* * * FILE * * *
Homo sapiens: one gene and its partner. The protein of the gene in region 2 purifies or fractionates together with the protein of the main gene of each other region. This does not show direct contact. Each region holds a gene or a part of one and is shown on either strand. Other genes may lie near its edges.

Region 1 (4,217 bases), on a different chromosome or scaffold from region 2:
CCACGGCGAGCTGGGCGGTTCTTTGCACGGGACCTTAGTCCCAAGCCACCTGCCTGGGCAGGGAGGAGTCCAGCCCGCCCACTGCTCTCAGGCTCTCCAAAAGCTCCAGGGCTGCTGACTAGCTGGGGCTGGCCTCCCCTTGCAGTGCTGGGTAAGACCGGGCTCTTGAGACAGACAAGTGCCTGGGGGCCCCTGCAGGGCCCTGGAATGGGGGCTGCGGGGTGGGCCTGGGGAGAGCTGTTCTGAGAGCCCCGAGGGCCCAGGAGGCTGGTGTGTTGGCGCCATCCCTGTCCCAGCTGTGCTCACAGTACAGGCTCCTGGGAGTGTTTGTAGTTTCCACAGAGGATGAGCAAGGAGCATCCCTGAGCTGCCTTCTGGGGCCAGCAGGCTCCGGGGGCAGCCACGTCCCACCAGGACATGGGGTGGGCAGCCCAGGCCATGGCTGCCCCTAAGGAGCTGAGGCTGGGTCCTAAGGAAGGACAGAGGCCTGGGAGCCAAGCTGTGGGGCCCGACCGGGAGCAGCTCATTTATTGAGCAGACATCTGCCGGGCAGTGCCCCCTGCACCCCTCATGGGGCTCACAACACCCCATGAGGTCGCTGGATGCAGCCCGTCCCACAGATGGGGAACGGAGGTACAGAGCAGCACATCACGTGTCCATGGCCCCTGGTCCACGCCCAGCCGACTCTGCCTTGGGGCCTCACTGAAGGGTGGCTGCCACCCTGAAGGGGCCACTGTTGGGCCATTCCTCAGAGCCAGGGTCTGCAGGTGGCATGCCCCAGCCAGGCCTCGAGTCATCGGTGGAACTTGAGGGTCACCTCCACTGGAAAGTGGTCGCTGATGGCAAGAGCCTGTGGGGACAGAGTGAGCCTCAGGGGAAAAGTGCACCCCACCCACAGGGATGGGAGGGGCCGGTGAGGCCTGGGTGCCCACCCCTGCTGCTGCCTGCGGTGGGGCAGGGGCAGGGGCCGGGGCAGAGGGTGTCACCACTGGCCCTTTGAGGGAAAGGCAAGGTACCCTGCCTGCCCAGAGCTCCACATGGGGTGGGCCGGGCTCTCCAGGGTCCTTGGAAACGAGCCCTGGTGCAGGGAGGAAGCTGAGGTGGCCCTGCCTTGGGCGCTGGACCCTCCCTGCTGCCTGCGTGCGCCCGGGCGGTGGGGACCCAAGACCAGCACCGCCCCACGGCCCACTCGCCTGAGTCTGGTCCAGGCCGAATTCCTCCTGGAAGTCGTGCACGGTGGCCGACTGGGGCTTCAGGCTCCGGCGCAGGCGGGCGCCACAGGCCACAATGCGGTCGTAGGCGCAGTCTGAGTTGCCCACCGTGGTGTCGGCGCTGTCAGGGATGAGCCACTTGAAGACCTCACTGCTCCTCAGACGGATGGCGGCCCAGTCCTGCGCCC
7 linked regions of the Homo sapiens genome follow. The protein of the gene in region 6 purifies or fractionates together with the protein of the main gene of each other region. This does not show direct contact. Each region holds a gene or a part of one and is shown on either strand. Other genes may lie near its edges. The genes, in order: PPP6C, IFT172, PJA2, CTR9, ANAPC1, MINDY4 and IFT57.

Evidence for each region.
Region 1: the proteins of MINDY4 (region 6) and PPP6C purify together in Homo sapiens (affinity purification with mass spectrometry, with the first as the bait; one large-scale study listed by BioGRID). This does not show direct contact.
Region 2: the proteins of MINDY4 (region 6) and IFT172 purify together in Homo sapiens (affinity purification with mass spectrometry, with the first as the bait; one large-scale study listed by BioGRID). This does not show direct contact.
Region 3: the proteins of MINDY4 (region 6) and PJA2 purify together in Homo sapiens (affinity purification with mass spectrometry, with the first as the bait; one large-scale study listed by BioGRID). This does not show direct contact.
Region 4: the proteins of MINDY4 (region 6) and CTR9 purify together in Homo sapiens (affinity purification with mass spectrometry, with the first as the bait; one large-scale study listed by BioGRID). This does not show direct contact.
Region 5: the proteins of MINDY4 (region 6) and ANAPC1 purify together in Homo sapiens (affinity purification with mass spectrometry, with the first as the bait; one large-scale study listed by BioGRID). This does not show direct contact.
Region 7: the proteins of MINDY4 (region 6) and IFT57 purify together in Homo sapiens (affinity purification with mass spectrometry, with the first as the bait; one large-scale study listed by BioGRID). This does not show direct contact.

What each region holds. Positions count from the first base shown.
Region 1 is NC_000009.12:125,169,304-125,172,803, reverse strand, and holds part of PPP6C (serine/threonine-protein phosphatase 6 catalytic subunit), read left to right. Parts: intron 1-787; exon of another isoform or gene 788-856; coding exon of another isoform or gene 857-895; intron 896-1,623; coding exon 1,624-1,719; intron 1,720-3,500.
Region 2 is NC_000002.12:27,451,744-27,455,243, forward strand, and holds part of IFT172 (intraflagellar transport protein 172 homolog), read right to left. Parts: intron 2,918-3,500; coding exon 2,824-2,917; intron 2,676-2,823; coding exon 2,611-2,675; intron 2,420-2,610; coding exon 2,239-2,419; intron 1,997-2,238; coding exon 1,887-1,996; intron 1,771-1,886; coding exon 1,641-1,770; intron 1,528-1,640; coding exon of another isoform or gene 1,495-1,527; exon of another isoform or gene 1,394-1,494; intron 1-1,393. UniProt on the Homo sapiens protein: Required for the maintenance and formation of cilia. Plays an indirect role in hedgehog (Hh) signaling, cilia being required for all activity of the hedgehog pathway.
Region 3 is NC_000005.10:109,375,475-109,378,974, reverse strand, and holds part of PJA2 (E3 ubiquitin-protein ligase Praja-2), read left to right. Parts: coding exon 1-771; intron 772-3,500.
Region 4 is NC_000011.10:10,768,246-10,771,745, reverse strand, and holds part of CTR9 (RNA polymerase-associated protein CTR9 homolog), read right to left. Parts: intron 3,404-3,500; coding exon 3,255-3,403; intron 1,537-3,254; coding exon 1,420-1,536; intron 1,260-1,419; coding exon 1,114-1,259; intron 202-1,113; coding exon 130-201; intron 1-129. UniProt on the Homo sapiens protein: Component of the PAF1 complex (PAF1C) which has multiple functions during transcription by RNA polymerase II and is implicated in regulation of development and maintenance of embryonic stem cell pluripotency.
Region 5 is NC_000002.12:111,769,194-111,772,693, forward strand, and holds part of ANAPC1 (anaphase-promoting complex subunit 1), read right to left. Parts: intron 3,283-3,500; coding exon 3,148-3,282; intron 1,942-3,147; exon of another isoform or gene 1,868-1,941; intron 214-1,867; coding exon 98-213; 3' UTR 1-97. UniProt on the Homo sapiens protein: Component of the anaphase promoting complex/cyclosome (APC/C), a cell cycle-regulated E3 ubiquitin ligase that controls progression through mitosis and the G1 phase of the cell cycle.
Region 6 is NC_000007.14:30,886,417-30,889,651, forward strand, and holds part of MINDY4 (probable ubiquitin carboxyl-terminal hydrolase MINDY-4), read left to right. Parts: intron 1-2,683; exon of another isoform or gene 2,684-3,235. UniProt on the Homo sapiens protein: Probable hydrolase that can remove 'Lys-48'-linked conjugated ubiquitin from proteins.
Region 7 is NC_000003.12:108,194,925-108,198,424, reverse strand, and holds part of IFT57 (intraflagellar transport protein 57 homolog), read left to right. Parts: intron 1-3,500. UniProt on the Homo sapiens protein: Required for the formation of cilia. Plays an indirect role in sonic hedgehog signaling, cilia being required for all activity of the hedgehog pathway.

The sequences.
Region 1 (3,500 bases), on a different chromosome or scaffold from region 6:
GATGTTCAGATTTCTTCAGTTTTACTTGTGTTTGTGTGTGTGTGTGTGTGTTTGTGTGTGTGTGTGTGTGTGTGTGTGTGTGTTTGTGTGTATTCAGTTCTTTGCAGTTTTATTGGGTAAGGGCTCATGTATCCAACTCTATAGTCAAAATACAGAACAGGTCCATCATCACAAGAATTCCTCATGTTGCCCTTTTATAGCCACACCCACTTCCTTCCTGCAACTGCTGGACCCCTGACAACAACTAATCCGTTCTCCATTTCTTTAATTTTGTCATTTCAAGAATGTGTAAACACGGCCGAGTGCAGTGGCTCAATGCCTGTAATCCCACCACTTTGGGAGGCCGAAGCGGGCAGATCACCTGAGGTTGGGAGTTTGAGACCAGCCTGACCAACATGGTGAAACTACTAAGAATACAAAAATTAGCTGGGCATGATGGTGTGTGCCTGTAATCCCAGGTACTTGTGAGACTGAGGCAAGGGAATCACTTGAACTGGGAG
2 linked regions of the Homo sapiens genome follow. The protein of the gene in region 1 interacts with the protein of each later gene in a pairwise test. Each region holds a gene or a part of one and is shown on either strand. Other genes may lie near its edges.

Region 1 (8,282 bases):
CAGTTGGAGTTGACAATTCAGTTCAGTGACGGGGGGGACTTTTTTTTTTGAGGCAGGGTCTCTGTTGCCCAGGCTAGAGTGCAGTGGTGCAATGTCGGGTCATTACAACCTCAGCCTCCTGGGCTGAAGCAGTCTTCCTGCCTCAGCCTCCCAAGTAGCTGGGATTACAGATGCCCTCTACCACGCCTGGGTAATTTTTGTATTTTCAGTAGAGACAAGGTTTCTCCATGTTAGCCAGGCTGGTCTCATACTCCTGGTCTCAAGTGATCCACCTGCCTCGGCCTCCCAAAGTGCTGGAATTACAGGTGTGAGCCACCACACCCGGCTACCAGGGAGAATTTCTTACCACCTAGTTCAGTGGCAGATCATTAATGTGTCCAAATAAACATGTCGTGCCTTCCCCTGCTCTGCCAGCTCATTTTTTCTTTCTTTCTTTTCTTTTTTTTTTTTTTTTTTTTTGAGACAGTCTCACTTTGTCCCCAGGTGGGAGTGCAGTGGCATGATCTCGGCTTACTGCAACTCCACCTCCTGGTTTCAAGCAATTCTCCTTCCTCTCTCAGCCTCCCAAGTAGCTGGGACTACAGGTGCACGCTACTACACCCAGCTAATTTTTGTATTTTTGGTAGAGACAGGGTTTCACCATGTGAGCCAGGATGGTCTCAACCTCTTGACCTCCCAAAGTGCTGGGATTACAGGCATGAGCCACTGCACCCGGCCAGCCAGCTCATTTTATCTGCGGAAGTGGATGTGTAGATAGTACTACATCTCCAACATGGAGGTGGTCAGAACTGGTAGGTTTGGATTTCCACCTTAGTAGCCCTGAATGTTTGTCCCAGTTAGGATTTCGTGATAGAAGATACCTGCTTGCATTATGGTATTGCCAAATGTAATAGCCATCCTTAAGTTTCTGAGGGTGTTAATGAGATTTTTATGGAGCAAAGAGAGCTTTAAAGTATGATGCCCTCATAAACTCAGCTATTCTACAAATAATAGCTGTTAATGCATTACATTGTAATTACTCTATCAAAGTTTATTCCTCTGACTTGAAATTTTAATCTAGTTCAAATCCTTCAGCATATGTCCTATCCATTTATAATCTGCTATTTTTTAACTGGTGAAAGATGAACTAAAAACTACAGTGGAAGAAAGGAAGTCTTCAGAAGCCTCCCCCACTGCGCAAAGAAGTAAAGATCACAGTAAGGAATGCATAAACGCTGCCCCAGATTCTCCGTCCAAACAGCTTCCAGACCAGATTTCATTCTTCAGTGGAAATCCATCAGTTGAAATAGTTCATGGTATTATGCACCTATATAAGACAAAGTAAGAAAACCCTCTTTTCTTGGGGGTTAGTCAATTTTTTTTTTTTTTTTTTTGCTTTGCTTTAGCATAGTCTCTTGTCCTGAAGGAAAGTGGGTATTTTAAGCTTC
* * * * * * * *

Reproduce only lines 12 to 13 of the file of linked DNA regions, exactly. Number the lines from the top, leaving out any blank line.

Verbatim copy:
What each region holds. Positions count from the first base shown.
Region 1 is NC_000009.12:125,169,304-125,172,803, reverse strand, and holds part of PPP6C (serine/threonine-protein phosphatase 6 catalytic subunit), read left to right. Parts: intron 1-787; exon of another isoform or gene 788-856; coding exon of another isoform or gene 857-895; intron 896-1,623; coding exon 1,624-1,719; intron 1,720-3,500.